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Sam Schimmel, Siberian Yupik & Kenaitze Indian


Published April 23, 2020

“By renewing indigenous economies, tribes increase their autonomy. When tribes are economically independent, Indian country and Native peoples are best served.”

Sam Schimmel, Siberian Yupik and Kenaitze Indian
Member, Cook Inlet Tribal Council and class of 2022, Stanford University

Sam Schimmel is an Alaska Native with a passion for subsistence hunting and fishing, both of which keep him connected to tradition and infuse his efforts to combat the suicide, drug abuse, and cultural erosion that riddle Native communities. Having seen the effects of climate change in Alaska firsthand, Sam is also working to raise awareness of its impacts on tribal communities. He is an active member of Alaska’s Climate Action Leadership Team and serves on the Cook Inlet Tribal Youth Council as well as the Youth Advisory Board of the Center for Native American Youth.

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My name is Sam Schimmel. I am St. Lawrence Island Siberian Yupik and Kenaitze Indian from Alaska. My family represents two distinct Alaska Native communities with separate histories but many shared experiences. Pre contact my ancestors thrived as subsistence hunters, gatherers and traders. They were artisans, architects, and engineers.


40 miles off the coast of Siberia the migration across the Bering land bridge came over our Island. Our ancestors were the connection between the old world and the new world, between the prehistoric and historic.


On the Kenai Peninsula my ancestors’ homeland was the cradle of natural resources with over abundant salmon runs, wild game, and edible plants and berries.


As I learned from stories my elders told me, our people were partners with the land and everything on it. Our histories and traditions are built on a foundation of respect and care, and in stories I learned how those relationships evolved. When we hunt and gather today it is not so different than when we did thousands of years ago. The honor, respect, and strict tradition of following rules our ancestors made back when the times were simple and uncomplicated with the noise of colonialism, has connected us to our land and resources since the beginning.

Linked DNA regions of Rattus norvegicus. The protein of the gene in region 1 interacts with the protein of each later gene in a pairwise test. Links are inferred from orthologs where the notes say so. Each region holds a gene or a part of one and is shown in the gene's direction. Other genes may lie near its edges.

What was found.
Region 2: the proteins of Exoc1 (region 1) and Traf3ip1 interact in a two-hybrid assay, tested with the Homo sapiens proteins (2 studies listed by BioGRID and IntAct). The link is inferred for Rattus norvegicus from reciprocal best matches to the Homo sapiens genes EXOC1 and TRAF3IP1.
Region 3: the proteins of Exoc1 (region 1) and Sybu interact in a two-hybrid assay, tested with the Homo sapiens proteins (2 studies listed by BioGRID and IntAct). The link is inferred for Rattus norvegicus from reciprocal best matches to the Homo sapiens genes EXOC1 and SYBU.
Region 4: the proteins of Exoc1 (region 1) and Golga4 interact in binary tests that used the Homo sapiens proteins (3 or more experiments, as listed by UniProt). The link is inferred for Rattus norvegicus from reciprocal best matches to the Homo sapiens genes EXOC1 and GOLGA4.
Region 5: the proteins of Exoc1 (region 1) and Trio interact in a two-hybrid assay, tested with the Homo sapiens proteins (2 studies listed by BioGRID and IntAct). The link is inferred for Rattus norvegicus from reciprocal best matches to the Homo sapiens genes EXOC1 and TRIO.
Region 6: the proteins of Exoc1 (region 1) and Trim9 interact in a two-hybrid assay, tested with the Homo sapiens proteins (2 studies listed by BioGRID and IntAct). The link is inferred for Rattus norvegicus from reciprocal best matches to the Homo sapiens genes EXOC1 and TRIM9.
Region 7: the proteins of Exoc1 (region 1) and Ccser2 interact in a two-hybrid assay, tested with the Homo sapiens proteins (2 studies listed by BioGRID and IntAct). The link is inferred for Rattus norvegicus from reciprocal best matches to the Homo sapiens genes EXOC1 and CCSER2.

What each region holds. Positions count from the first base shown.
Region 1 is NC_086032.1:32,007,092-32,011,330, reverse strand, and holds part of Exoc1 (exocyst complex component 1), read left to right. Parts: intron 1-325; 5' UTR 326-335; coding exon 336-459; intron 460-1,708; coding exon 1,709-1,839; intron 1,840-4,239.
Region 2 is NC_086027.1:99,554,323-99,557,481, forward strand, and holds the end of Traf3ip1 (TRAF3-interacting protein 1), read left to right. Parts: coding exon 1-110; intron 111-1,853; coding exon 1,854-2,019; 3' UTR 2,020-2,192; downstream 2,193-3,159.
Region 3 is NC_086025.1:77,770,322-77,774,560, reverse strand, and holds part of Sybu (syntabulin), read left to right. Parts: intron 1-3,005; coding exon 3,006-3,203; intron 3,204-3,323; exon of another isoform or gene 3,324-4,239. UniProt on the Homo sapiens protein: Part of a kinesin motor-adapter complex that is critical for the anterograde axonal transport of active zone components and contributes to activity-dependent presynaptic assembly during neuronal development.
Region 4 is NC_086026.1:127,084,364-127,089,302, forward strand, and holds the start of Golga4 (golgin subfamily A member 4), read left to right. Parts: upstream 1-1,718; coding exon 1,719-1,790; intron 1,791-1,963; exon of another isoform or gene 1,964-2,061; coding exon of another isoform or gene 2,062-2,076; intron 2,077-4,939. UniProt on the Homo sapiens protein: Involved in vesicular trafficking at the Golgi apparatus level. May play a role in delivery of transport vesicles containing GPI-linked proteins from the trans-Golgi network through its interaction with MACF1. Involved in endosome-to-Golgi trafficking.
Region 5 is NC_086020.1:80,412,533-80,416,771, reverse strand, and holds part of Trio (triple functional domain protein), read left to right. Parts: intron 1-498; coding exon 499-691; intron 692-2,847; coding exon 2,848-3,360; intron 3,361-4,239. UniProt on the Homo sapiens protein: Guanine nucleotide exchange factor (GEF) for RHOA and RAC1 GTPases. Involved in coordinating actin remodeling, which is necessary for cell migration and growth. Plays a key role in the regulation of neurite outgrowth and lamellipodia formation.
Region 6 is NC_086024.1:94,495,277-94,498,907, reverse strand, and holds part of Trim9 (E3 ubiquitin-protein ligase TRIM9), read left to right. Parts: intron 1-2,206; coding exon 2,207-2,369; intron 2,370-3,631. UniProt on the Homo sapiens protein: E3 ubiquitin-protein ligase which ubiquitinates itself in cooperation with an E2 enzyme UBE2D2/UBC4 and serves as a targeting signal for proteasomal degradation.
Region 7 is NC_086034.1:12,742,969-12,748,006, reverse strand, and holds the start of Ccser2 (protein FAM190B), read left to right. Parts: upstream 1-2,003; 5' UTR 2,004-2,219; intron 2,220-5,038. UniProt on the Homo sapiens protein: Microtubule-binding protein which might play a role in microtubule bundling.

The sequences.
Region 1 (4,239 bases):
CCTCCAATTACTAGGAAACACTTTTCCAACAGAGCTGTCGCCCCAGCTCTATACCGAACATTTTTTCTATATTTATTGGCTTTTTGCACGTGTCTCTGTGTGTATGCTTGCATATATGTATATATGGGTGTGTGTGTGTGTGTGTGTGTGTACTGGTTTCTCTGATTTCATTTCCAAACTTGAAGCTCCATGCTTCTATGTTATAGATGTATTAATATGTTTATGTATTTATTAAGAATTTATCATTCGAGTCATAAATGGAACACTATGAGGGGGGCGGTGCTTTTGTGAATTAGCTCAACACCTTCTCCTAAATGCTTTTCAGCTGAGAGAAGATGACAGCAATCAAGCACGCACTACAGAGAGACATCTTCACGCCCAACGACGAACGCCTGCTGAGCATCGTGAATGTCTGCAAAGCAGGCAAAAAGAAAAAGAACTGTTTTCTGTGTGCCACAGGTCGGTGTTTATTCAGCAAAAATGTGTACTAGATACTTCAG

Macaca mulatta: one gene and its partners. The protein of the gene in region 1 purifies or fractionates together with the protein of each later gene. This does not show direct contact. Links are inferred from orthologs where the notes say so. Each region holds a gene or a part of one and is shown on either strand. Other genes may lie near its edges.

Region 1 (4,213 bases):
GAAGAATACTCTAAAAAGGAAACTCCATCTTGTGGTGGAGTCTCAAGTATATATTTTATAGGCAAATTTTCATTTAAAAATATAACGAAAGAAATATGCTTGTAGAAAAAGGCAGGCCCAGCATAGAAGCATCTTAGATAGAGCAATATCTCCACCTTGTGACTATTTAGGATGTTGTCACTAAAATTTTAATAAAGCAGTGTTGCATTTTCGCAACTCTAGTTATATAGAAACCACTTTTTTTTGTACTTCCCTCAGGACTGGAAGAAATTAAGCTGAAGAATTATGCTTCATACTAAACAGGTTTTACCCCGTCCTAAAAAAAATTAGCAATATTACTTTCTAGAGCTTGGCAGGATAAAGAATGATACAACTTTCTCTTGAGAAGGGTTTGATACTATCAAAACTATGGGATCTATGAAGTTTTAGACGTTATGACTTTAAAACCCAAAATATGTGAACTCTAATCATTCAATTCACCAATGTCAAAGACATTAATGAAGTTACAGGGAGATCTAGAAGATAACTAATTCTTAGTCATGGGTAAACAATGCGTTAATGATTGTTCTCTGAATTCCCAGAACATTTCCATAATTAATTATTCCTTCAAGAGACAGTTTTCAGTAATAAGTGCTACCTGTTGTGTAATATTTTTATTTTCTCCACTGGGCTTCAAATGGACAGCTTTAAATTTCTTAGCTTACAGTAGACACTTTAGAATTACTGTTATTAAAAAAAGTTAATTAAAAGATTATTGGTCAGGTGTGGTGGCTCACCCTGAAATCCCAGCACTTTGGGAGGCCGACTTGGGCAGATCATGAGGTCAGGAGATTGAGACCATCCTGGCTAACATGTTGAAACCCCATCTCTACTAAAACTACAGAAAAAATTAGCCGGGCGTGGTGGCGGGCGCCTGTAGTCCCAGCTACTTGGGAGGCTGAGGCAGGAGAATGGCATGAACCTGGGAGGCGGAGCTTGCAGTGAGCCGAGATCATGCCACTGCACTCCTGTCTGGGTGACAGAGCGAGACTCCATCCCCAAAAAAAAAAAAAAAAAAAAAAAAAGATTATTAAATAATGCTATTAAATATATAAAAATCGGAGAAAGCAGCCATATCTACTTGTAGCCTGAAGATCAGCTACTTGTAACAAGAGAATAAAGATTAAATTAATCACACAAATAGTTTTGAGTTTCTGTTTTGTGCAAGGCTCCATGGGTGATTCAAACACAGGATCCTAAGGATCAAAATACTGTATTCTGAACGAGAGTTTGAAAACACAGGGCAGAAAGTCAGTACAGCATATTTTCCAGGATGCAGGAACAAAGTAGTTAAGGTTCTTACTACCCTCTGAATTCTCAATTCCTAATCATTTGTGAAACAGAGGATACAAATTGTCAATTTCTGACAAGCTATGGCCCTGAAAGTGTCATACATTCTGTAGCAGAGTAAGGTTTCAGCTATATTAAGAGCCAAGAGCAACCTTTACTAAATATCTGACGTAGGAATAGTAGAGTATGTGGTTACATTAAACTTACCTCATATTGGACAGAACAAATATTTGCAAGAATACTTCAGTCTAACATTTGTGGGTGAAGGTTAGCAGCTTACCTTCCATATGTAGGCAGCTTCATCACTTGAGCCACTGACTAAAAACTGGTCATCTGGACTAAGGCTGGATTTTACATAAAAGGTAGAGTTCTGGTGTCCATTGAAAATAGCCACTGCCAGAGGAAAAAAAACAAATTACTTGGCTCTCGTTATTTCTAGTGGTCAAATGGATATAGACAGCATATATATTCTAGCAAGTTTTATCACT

Thousands of years of survival relied on the predictability and understanding of natural cycles and the trust among the people.


After contact, culture and tradition were held ransom against change. Alcohol and

trading mixed early and Natives did not come out the benefactor of the relationship.

Disease, intentional and unintentional wiped out elders and entire communities.


Missionaries and other opportunists started showing up in weakened Native villages, trying to convert and assimilate all Natives. Government Boarding Schools took our children away so that they could not learn and grow up with their history and traditions, and thus not pass them down to the next generation. The government ceded our lands and used them at their will to harvest resources and put up military bases.


These were devastating transitional periods in our history but we have survived and our traditions and heritage is what has kept us alive.


Today my Alaska Native communities are still artisans, architects, and engineers. We navigate with resilience our ancestors passed down to us. We run corporations, wellness centers, tribal governments… we are integrated into larger economies.


While we always battle with the residue of colonialism as we continue to integrate our culture and traditions into modern, global economies, climate change is the most pressing threat to our communities.


We are losing entire seasons. The ice that once made weather predictable for hunting is gone. As the ice and ice formations disappear our language is changing and words are being lost because they are no longer being used.


It is a new test of our resilience to adapt and change the knowledge that we have forever relied upon to provide for our families.


The diversity of our Alaska Native communities requires every member to help in their own way to promote sustainability and survival.


I have worked with our Governor and continue to work with the National Congress of American Indians to educate, promote, and integrate strategies to combat the impacts of Climate Change. I have also worked with the oil and gas industry leaders to integrate new technologies and foster new ideas and commitments to use resources gained from fossil fuel production to support alternative energy research and application.


We need to be open to new ideas and listen to new narratives and others need to know Natives learn in native ways regardless of how we are taught.


Our solutions will be Native solutions.